Replacement audio transformer fitted ... compartment refurbished.

It worked ... but sensitivity was definitely 'down' and, Oh boy!, was it noisy?! Looking at the state of the resistors in the 100KHz IF strip, I was not surprised ... but these would have to wait.
1st VFO module, refurbished

Removing the VFOs from the chassis is a major undertaking. First of all, the front panel must first be removed. Then in order to remove the 1st VFO, the 2nd VFO must first be removed. And to achieve this the 2nd VFO top cover must be removed to gain access to one of the 2BA screws.

The 1st VFO module actually incorporates the RF amplifier with pre-selector, the 1st VFO and 1st mixer. Nothing untowards was encountered in this case other than most of the resistors being 30% high in value, which is to be expected in an RA17 from March 1960.

Once refurbished and the metalwork cleaned, the VFO was placed on my 1st-VFO Test-Set and re-aligned. i.e. the pre-selector was re-tuned as per the manual (it was badly out of alignment) and the VFO upper and lower limits reset. Finally the mixer stage was verified as working using my spectrum analyser.
1st VFO inside, before refurbishment

Moving on now to the 2nd VFO module and things are about to get nasty. As can be seen from the photograph on the right, the capacitors on the back of the tag-board have been getting hot as have the components on the front of the board. This level of damage is actually a normal occurrence. It isn't uncommon to find pools of congealed wax on the inside of the bottom cover. This wax having leaked out from the Hunts capacitors once they had morphed into resistors.

Tag-Board front, before
Tag-Board front, after
Tag-Board rear, after

1st VFO inside after refurbishment

Left: The re-assembled tag-board re-installed in the 2nd VFO. All the carbon resistors and tubular paper capacitors have been replaced. The wire-wound resistor on the tag-board was measured and found to be well within tolerance, so was not replaced. Out of close to 50 RA17s I have only had to replace this resistor on two occasions. The inside of the compartment was obviously cleaned before re-assembly.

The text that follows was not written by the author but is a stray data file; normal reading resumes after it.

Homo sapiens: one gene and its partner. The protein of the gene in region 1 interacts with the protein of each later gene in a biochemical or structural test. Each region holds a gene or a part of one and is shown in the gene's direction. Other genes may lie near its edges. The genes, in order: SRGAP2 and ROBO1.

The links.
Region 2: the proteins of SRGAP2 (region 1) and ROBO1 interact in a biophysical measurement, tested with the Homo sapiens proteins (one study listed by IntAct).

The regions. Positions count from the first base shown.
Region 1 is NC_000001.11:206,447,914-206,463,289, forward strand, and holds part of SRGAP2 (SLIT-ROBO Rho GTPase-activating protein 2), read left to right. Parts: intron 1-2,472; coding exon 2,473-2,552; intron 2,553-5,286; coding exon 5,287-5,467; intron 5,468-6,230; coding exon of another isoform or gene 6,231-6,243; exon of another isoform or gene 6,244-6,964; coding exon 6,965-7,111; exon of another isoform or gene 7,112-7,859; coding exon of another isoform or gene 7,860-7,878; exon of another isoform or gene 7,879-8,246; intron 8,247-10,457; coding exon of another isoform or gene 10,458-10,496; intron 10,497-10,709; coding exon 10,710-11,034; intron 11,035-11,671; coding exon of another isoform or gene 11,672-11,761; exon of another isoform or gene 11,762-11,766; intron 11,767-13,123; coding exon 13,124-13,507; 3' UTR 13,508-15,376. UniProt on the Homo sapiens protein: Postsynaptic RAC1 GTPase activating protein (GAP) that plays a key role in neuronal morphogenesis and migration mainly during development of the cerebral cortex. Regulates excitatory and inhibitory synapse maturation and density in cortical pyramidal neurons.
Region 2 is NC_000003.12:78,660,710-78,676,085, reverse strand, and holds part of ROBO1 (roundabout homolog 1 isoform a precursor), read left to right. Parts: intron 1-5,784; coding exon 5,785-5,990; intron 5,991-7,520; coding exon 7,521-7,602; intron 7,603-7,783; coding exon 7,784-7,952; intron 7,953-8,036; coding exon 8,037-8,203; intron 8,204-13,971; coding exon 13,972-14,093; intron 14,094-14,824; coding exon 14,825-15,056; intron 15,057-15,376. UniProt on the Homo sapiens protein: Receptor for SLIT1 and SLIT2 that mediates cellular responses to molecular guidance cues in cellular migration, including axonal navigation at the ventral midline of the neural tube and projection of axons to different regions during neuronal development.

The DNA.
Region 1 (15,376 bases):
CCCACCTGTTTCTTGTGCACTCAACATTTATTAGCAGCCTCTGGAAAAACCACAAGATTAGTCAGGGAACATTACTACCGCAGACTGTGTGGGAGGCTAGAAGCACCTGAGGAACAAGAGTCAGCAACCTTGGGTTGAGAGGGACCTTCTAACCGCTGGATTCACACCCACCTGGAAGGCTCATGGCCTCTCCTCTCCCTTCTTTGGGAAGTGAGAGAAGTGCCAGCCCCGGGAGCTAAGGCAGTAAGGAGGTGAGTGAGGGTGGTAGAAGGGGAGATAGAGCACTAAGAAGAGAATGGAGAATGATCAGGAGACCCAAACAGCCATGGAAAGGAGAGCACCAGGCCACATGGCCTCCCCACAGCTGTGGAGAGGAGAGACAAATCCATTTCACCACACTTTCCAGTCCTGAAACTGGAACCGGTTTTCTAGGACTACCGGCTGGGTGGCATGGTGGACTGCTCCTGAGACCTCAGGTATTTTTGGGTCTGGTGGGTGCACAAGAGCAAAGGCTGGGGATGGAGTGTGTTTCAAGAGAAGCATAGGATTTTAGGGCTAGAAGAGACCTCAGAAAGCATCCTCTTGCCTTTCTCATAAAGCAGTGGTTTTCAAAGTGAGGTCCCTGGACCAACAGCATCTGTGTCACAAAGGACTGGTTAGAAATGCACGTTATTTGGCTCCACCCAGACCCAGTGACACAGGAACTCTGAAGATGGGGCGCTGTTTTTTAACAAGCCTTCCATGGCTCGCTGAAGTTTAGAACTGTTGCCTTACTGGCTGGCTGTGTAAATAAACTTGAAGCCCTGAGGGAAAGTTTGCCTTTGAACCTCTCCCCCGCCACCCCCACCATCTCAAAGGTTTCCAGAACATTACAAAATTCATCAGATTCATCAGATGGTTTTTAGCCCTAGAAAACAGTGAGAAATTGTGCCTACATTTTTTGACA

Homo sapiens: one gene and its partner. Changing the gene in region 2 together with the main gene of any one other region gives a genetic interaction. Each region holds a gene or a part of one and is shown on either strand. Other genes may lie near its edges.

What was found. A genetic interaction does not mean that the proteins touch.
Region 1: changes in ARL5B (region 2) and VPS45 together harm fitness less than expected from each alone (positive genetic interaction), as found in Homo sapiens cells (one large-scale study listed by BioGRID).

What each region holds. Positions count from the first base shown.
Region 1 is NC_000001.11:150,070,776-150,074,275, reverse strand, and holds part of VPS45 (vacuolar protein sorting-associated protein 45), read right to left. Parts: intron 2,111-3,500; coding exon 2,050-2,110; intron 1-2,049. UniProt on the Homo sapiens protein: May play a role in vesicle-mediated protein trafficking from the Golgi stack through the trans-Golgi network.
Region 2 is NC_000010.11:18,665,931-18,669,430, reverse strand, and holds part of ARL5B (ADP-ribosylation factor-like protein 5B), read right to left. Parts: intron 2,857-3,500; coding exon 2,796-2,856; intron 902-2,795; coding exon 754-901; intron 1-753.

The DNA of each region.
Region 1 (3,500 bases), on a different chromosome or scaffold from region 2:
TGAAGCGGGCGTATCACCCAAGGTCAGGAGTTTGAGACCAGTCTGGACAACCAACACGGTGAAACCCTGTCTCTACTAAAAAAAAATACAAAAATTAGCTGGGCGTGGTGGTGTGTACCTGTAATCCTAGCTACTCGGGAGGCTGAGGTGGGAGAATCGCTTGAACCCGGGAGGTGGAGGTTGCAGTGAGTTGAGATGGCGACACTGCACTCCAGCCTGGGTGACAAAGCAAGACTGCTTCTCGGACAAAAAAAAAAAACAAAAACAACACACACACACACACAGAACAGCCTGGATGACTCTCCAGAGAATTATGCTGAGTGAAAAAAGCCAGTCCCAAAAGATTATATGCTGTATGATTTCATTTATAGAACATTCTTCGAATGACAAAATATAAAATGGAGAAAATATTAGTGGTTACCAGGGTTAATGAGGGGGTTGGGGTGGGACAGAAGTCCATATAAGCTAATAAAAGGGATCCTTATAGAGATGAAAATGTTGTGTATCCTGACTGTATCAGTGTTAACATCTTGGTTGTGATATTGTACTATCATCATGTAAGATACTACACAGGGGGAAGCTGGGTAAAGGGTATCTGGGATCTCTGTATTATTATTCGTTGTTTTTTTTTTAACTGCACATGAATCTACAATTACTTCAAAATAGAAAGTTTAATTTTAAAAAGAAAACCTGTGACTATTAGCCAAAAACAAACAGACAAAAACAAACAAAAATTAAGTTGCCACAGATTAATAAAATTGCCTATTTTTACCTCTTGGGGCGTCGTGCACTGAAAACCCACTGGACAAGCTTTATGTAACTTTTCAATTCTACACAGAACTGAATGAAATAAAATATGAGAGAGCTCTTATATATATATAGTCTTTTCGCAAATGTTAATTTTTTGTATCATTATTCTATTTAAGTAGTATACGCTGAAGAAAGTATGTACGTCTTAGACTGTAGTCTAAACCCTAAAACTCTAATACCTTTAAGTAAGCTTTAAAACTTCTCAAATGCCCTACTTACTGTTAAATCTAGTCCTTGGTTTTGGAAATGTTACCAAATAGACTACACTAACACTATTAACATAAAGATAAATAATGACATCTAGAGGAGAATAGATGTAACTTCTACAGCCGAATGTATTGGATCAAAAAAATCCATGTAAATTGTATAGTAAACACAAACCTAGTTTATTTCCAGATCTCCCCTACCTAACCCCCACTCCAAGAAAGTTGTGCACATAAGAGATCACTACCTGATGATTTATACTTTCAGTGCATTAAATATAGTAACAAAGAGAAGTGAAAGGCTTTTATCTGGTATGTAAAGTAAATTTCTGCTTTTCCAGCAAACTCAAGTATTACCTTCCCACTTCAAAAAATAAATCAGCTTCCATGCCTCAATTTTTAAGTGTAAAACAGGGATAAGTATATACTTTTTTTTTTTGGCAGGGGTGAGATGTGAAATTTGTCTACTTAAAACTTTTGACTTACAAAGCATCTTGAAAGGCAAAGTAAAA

Wiring error
Here's evidence of a failure in quality control. In the photograph on the left, the two older tubular capacitors are actually there as safety mods, isolating parts of the receiver from HT+ potential. A serious error has been made when fitting the larger of the two. The wire that the capacitor is intended to replace has been left in place. The photograph on the right shows the correct wiring.
Correct wiring

The 2nd VFO module was then tested on my 2nd-VFO Test-Set where the frequency linearity between 2.1MHz and 3.1MHz was found to be within 1KHz over the entire range. Both VFOs were set aside whilst I attended to the input attenuator and a couple of assemblies which are literally impossible to access unless the VFOs are off the chassis.

I then re-fitted both VFOs onto the chassis and re-tested the receiver. Although there was a very slight improvement in sensitivity, the noise level was still very high. This was not unexpected as experience has proved again and again that the most likely cause of noise and lack of sensitivity is actually the 100KHz module which also incorporates the AGC circuitry.

3rd IF, 100KHz strip after refurbishment

As expected, the 3rd IF or 100KHz strip yielded some shockingly bad resistors. The majority were at least 30% high in value. Some were so badly 'cooked' that their colour banding was not readable. In the case of R120 and R121, two 100K 1/2W resistors in parallel ... both were badly cooked, one was open-circuit whilst the other measured a whopping 500K. The BFO which sits on top of this module was found to be inoperative. Curiously the cause turned out to be exactly the same as encountered in a previous receiver. In both cases the DC levels in the BFO were correct but no oscillation. In both cases the fault was traced to a build up of grime between the vanes of the enclosed trimmer capacitor C201, increasing its value from nominally 35pF (50% meshed) to several hundred nanofarads!